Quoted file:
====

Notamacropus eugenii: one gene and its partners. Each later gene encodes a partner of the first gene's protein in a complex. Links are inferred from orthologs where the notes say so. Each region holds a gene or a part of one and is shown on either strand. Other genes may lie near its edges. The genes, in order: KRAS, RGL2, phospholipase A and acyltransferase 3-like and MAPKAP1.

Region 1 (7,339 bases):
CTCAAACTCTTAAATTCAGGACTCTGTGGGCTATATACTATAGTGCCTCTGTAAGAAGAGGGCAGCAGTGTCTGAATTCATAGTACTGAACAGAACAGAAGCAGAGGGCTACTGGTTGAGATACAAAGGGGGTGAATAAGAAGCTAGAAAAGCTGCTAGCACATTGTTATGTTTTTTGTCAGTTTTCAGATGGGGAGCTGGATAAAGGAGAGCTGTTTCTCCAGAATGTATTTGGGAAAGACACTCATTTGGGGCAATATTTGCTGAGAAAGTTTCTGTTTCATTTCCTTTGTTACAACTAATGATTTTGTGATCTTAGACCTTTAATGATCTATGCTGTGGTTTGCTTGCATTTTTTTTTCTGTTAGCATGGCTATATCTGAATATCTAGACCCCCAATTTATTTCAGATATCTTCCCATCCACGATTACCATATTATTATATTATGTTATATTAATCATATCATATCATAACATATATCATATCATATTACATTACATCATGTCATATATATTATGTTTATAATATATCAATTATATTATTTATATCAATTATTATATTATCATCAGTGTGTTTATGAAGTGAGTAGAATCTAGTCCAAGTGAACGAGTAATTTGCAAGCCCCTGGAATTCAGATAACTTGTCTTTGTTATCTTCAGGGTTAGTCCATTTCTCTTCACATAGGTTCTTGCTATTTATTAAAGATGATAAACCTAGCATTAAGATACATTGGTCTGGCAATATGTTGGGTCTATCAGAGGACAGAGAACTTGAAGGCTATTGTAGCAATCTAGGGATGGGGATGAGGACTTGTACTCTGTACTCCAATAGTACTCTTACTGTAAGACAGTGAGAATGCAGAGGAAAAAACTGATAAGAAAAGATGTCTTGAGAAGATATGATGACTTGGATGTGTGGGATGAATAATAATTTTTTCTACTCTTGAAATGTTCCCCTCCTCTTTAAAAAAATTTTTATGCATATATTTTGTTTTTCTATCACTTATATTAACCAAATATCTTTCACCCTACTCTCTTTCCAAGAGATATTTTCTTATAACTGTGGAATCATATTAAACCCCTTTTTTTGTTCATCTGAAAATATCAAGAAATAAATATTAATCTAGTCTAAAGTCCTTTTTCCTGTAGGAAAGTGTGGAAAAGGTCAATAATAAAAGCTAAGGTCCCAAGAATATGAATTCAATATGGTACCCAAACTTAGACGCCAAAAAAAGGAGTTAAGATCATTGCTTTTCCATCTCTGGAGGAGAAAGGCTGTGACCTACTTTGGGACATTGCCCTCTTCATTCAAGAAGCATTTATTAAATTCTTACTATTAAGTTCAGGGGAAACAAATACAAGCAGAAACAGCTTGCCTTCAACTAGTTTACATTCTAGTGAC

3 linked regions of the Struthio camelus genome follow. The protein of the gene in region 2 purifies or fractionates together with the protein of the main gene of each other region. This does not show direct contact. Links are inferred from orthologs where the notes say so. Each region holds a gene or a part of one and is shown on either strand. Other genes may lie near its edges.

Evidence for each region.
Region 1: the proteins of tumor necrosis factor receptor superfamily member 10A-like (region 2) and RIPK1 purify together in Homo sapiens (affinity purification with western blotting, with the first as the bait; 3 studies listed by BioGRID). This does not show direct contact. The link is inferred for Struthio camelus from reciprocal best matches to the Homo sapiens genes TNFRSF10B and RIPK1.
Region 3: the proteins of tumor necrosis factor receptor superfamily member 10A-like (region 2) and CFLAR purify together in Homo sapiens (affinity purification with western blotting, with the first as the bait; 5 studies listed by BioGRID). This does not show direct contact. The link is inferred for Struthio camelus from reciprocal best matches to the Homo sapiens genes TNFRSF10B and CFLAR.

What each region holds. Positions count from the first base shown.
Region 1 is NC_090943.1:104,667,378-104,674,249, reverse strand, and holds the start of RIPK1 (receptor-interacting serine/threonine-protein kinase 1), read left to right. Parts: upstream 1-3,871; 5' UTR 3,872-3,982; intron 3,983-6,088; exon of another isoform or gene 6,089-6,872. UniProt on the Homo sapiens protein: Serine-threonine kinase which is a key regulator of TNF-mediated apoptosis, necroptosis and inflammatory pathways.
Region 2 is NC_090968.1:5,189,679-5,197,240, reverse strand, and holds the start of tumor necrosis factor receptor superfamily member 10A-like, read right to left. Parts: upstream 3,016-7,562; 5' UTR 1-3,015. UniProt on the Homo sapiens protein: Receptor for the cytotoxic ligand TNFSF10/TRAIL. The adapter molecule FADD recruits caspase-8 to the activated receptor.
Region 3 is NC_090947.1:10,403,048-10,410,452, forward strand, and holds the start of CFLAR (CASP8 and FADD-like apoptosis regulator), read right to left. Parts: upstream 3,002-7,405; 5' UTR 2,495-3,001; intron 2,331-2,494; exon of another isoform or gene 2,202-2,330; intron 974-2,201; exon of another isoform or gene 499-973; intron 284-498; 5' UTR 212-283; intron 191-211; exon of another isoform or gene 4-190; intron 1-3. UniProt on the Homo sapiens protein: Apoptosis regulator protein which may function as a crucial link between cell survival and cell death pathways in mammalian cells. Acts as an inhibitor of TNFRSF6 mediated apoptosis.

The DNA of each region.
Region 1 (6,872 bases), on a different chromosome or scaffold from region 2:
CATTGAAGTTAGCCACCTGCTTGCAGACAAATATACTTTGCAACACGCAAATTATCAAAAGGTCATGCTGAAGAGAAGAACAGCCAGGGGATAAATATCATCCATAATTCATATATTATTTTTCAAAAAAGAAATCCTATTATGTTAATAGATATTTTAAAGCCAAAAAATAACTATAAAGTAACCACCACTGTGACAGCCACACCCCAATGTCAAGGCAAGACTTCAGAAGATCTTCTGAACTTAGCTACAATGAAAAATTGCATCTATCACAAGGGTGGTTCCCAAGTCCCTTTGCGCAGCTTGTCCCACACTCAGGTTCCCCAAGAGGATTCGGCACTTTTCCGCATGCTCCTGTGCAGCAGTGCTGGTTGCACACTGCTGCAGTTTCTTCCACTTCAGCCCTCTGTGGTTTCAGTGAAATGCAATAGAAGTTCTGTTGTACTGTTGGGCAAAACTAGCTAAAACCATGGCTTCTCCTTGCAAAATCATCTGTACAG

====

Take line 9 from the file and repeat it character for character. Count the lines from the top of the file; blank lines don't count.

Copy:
Region 1 is NC_090943.1:104,667,378-104,674,249, reverse strand, and holds the start of RIPK1 (receptor-interacting serine/threonine-protein kinase 1), read left to right. Parts: upstream 1-3,871; 5' UTR 3,872-3,982; intron 3,983-6,088; exon of another isoform or gene 6,089-6,872. UniProt on the Homo sapiens protein: Serine-threonine kinase which is a key regulator of TNF-mediated apoptosis, necroptosis and inflammatory pathways.